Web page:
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Original Issue


Giant defensive end Michael Strahan spent his adolescence in
West Germany, the land of order and obedience. "Germans never
jaywalk," says Strahan. "To cross against a traffic light is
unthinkable." It's considered an indecent act, he says, that
borders on mortal sin. "You're expected to wait politely on the
sidewalk until the light changes."

Strahan has spent his pro career in New York, the land of chaos
and insubordination. In the Big Apple jaywalking is a natural
right. "It's part of the New York mentality," the disciplined
Strahan says. It's a mentality he has adopted on the football
field. "If somebody pushes me, I push back twice as hard.
There's no polite to it."

This season the third-year lineman with the Deutschland
disposition and the Gotham game leads the Giants in sacks, with
4 1/2. When not rushing the quarterback, the 6'4", 270-pounder
can often be found upending the opposition. In their Week 9
matchup, Washington tight end James Jenkins grabbed Strahan on a
running play and growled, "Now what are you gonna do?" Strahan
countered by flinging Jenkins to the turf. "I couldn't let
Jenkins think he was getting away with anything," Strahan says.
"He started it; I finished it."

Strahan acquired this rough-and-tumble attitude from his father,
Gene, a retired U.S. Army major who once beat a Marine named Ken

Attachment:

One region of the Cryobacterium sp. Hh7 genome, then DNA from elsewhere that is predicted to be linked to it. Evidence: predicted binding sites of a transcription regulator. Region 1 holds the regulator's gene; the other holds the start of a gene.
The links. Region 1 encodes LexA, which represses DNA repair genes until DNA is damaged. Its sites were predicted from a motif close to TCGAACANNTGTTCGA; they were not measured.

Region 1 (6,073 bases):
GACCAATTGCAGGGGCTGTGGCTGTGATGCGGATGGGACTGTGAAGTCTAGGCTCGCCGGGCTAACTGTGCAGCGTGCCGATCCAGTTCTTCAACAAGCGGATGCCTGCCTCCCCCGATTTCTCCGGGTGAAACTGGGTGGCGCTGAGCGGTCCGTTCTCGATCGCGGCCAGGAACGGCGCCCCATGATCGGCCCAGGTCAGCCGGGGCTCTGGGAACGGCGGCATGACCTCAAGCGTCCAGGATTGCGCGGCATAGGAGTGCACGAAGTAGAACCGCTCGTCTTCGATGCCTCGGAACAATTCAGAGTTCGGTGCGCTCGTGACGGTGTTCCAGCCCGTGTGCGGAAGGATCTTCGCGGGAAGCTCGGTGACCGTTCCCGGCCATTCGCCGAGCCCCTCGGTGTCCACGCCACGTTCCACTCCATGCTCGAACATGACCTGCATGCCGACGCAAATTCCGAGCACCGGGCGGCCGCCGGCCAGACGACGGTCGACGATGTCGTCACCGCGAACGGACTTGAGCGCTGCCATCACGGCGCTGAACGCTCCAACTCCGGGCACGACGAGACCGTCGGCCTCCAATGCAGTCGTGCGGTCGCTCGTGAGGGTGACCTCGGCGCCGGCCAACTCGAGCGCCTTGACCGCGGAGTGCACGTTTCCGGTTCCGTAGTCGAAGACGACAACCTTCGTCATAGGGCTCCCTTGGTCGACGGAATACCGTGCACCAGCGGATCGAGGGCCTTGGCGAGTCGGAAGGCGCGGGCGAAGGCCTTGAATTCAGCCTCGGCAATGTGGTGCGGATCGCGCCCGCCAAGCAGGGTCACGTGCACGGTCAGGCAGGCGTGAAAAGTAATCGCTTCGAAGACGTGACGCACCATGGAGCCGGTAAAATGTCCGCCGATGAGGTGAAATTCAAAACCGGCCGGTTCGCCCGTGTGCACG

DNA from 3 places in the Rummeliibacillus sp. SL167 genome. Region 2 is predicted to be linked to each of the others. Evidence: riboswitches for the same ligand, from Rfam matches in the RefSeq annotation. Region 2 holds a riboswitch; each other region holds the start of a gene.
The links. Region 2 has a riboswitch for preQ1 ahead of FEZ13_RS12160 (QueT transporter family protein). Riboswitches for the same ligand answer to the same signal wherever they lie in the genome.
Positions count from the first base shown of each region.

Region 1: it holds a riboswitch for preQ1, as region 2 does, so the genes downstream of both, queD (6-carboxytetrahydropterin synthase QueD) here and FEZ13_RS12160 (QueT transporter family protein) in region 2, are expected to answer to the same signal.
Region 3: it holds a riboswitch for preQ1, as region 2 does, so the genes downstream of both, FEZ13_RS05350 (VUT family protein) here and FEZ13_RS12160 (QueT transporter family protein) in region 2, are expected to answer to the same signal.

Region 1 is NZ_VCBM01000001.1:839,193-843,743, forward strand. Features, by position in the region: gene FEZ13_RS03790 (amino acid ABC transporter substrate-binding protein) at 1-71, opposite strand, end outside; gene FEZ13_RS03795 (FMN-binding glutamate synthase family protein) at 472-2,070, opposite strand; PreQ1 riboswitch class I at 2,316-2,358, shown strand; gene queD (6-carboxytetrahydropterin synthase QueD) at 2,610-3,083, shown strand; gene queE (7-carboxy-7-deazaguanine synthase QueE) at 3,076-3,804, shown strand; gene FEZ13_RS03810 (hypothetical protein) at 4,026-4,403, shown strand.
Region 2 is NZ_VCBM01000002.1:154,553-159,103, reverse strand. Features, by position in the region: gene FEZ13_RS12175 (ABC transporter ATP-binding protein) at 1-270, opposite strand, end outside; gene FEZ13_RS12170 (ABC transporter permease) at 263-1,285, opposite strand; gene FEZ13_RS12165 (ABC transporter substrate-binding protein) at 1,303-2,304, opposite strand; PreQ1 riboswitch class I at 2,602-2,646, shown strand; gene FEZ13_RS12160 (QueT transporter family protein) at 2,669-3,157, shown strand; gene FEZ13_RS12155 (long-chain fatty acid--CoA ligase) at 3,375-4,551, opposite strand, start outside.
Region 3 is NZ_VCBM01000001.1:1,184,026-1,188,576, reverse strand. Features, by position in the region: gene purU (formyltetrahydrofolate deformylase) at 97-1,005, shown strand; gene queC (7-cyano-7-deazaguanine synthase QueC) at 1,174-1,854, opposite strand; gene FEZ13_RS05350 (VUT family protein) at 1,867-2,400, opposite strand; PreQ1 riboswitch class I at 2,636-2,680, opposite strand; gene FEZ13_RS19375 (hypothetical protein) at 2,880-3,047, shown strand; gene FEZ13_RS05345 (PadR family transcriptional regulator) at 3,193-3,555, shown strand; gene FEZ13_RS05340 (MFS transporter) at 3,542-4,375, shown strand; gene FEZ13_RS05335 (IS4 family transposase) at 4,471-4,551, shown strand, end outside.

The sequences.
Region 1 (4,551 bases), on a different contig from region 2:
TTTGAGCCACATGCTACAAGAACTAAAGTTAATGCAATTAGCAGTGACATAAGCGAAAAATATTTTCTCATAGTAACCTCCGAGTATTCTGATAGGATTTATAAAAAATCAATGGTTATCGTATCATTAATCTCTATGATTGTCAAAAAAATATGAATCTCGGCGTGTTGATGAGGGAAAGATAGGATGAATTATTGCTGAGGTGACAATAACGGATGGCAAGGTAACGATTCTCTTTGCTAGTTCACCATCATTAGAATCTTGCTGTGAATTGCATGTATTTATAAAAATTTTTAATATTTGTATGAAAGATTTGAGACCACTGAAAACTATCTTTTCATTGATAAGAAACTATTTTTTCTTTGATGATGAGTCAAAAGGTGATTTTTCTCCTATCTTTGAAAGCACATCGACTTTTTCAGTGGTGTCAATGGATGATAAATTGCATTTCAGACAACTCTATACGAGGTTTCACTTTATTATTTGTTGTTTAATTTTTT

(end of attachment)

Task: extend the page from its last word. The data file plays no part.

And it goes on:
Norton in an interbase box-off. In 1981 Gene was transferred,
and the family moved from Houston to Mannheim, West Germany.
Every Tuesday during the fall, Gene would wake Michael at 3 a.m.
to watch Tuesday Morning Football on Armed Forces TV.

Michael played football for a couple of years in German youth
leagues before giving up on the game at age 12. "There was no
decent competition," he explains. Still, Gene thought Michael
had shown enough on the field to possibly earn a college
scholarship. So despite the fact that Michael hadn't played
football in five years, he was packed off to spend his senior
year of high school living with his uncle Arthur, a former NFL
defensive end. Michael's efforts at Houston's Westbury High were
rewarded with a scholarship to Texas Southern and a plane ticket
home, where he finished out the school year at Trinity Christian
Academy in Mannheim.

Four years and 41 1/2 college sacks later, the Giants made
Strahan their second-round draft choice in 1993. Strahan boldly
predicted he would make 10 sacks in his rookie season but had to
settle for just one after ligament damage in his left foot
forced him to the sideline for seven games. Last year he became
New York's starting right defensive end, earning 4 1/2 of the
team's 26 sacks. "I'm coming off the ball a lot faster this
year," says Strahan, who also has two interceptions and a
blocked punt this season.

In the off-season Strahan goes back to Mannheim, where he runs a
company that teaches and promotes American football throughout
Europe. In August 1994 Strahan and the Giants met the Chargers
in a preseason game in Berlin. The moment Strahan stepped off
the plane at Tegel Airport, he was taken into police custody.
"I'd forgotten to pay an old speeding ticket," he says. "I
cleared things up in a few hours."

Now, if he had been jaywalking....


COLOR PHOTO: MANNY MILLAN The Giants' defensive end grew up in West Germany, but he was no foreigner to American football. [Michael Strahan]